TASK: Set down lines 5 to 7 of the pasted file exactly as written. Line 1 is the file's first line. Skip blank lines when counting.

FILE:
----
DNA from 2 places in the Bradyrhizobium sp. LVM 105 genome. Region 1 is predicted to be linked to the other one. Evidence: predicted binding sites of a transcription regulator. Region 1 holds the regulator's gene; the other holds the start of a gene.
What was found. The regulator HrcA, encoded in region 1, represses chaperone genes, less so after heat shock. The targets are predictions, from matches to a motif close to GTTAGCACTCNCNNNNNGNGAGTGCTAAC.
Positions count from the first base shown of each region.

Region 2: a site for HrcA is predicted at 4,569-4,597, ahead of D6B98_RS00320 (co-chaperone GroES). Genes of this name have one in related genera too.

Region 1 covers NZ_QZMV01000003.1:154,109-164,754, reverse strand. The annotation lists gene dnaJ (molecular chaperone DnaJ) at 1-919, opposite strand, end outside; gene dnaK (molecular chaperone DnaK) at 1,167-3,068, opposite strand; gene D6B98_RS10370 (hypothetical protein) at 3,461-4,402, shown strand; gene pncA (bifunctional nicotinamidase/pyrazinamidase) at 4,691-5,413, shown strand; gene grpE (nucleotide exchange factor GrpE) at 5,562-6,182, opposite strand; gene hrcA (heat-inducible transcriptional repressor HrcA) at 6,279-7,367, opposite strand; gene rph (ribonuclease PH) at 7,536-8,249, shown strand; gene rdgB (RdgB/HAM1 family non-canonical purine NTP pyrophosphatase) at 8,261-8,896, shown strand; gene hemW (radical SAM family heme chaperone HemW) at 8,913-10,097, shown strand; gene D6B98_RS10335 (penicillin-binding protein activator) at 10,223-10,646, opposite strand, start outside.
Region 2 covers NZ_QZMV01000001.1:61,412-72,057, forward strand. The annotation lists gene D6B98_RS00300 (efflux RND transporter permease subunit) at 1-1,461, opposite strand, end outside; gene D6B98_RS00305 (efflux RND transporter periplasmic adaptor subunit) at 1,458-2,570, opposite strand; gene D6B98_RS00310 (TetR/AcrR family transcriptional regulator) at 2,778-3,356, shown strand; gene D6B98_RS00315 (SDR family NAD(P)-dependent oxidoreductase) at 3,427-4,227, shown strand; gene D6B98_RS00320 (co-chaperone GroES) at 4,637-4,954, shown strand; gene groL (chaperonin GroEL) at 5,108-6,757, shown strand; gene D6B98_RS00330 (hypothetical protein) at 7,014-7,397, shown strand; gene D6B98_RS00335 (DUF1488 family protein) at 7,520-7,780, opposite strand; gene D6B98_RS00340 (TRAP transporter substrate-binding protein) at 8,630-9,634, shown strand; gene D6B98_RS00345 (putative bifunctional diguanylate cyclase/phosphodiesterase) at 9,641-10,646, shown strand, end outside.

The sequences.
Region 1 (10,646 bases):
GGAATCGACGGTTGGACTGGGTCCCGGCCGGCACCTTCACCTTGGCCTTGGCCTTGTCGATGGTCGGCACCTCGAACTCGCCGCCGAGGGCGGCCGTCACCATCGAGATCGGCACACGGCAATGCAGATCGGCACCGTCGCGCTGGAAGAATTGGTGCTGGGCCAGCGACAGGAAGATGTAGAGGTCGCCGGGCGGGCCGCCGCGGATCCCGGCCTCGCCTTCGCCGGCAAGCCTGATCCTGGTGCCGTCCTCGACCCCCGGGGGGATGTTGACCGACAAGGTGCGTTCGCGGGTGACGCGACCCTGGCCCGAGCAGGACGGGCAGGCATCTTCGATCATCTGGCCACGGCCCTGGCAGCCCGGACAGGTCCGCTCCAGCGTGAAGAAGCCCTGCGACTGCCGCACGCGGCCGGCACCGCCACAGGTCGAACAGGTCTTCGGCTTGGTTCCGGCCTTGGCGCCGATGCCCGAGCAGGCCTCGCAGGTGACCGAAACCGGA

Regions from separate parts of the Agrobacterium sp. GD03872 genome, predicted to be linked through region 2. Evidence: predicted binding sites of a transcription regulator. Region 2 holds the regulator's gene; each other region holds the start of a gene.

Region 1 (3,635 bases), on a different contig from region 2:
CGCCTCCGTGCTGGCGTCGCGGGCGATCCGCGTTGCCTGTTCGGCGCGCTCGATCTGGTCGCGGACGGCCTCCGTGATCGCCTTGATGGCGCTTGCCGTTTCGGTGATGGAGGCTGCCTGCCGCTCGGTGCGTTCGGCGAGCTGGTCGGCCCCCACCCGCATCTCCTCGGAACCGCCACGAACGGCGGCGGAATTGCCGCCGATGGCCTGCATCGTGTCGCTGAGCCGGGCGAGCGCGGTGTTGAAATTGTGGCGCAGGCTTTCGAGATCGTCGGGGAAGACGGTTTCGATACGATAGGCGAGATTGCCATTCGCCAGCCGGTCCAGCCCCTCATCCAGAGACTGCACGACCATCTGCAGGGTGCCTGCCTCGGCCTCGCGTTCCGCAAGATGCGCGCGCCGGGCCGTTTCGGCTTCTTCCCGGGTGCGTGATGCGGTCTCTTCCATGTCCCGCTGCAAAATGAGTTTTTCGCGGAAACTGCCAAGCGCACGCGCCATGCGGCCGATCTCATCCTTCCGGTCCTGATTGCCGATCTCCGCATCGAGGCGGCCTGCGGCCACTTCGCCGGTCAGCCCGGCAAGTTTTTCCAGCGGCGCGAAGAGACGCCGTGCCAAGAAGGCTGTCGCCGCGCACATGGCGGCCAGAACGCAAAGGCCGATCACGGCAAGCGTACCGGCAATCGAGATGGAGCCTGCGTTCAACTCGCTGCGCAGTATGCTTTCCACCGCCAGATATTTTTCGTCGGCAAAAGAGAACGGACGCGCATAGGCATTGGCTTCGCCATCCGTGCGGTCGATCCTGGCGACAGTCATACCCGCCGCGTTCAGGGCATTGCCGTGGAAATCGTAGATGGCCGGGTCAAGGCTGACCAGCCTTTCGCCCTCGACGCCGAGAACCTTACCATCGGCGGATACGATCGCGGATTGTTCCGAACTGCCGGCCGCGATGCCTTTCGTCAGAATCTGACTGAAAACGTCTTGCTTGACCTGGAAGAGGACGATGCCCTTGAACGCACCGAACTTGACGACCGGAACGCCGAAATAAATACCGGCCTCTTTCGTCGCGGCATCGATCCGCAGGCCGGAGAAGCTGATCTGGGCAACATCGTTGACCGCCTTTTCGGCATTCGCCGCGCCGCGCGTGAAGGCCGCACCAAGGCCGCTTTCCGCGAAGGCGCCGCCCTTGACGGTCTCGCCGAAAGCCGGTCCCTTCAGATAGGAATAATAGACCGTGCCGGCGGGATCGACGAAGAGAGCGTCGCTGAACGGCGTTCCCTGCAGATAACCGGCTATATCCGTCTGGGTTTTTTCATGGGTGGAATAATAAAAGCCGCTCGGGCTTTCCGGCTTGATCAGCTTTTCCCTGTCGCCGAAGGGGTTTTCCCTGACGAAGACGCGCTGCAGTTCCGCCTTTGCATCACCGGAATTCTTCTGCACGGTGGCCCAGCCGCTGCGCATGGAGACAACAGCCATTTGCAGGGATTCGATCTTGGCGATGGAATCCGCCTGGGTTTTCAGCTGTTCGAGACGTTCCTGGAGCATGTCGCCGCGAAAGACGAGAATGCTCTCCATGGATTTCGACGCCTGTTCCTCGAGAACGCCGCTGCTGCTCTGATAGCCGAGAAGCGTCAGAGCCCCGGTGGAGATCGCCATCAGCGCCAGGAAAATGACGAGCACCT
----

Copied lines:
Region 1 covers NZ_QZMV01000003.1:154,109-164,754, reverse strand. The annotation lists gene dnaJ (molecular chaperone DnaJ) at 1-919, opposite strand, end outside; gene dnaK (molecular chaperone DnaK) at 1,167-3,068, opposite strand; gene D6B98_RS10370 (hypothetical protein) at 3,461-4,402, shown strand; gene pncA (bifunctional nicotinamidase/pyrazinamidase) at 4,691-5,413, shown strand; gene grpE (nucleotide exchange factor GrpE) at 5,562-6,182, opposite strand; gene hrcA (heat-inducible transcriptional repressor HrcA) at 6,279-7,367, opposite strand; gene rph (ribonuclease PH) at 7,536-8,249, shown strand; gene rdgB (RdgB/HAM1 family non-canonical purine NTP pyrophosphatase) at 8,261-8,896, shown strand; gene hemW (radical SAM family heme chaperone HemW) at 8,913-10,097, shown strand; gene D6B98_RS10335 (penicillin-binding protein activator) at 10,223-10,646, opposite strand, start outside.
Region 2 covers NZ_QZMV01000001.1:61,412-72,057, forward strand. The annotation lists gene D6B98_RS00300 (efflux RND transporter permease subunit) at 1-1,461, opposite strand, end outside; gene D6B98_RS00305 (efflux RND transporter periplasmic adaptor subunit) at 1,458-2,570, opposite strand; gene D6B98_RS00310 (TetR/AcrR family transcriptional regulator) at 2,778-3,356, shown strand; gene D6B98_RS00315 (SDR family NAD(P)-dependent oxidoreductase) at 3,427-4,227, shown strand; gene D6B98_RS00320 (co-chaperone GroES) at 4,637-4,954, shown strand; gene groL (chaperonin GroEL) at 5,108-6,757, shown strand; gene D6B98_RS00330 (hypothetical protein) at 7,014-7,397, shown strand; gene D6B98_RS00335 (DUF1488 family protein) at 7,520-7,780, opposite strand; gene D6B98_RS00340 (TRAP transporter substrate-binding protein) at 8,630-9,634, shown strand; gene D6B98_RS00345 (putative bifunctional diguanylate cyclase/phosphodiesterase) at 9,641-10,646, shown strand, end outside.

The sequences.